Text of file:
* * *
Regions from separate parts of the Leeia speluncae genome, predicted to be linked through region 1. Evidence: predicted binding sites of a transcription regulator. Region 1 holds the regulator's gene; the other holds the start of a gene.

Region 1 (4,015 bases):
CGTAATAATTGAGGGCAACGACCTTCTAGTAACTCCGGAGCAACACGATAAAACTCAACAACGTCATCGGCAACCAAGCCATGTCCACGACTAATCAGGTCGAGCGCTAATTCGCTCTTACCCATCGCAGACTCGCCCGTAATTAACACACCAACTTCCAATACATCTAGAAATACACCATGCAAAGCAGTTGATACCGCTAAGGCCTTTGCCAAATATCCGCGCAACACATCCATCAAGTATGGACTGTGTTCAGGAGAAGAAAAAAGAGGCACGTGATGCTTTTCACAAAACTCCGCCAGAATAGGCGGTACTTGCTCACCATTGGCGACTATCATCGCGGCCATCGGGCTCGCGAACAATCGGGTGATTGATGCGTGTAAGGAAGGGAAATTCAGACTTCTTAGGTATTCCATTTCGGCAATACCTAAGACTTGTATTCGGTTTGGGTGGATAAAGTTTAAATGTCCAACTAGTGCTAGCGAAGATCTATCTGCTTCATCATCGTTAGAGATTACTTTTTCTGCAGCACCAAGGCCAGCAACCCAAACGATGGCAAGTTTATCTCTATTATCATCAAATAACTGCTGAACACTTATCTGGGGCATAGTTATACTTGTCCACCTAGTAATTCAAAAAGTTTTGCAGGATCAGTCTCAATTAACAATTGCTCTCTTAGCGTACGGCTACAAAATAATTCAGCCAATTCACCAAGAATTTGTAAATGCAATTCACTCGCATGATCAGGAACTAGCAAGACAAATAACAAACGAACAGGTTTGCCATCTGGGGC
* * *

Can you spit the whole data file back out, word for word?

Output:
Regions from separate parts of the Leeia speluncae genome, predicted to be linked through region 1. Evidence: predicted binding sites of a transcription regulator. Region 1 holds the regulator's gene; the other holds the start of a gene.

Region 1 (4,015 bases):
CGTAATAATTGAGGGCAACGACCTTCTAGTAACTCCGGAGCAACACGATAAAACTCAACAACGTCATCGGCAACCAAGCCATGTCCACGACTAATCAGGTCGAGCGCTAATTCGCTCTTACCCATCGCAGACTCGCCCGTAATTAACACACCAACTTCCAATACATCTAGAAATACACCATGCAAAGCAGTTGATACCGCTAAGGCCTTTGCCAAATATCCGCGCAACACATCCATCAAGTATGGACTGTGTTCAGGAGAAGAAAAAAGAGGCACGTGATGCTTTTCACAAAACTCCGCCAGAATAGGCGGTACTTGCTCACCATTGGCGACTATCATCGCGGCCATCGGGCTCGCGAACAATCGGGTGATTGATGCGTGTAAGGAAGGGAAATTCAGACTTCTTAGGTATTCCATTTCGGCAATACCTAAGACTTGTATTCGGTTTGGGTGGATAAAGTTTAAATGTCCAACTAGTGCTAGCGAAGATCTATCTGCTTCATCATCGTTAGAGATTACTTTTTCTGCAGCACCAAGGCCAGCAACCCAAACGATGGCAAGTTTATCTCTATTATCATCAAATAACTGCTGAACACTTATCTGGGGCATAGTTATACTTGTCCACCTAGTAATTCAAAAAGTTTTGCAGGATCAGTCTCAATTAACAATTGCTCTCTTAGCGTACGGCTACAAAATAATTCAGCCAATTCACCAAGAATTTGTAAATGCAATTCACTCGCATGATCAGGAACTAGCAAGACAAATAACAAACGAACAGGTTTGCCATCTGGGGC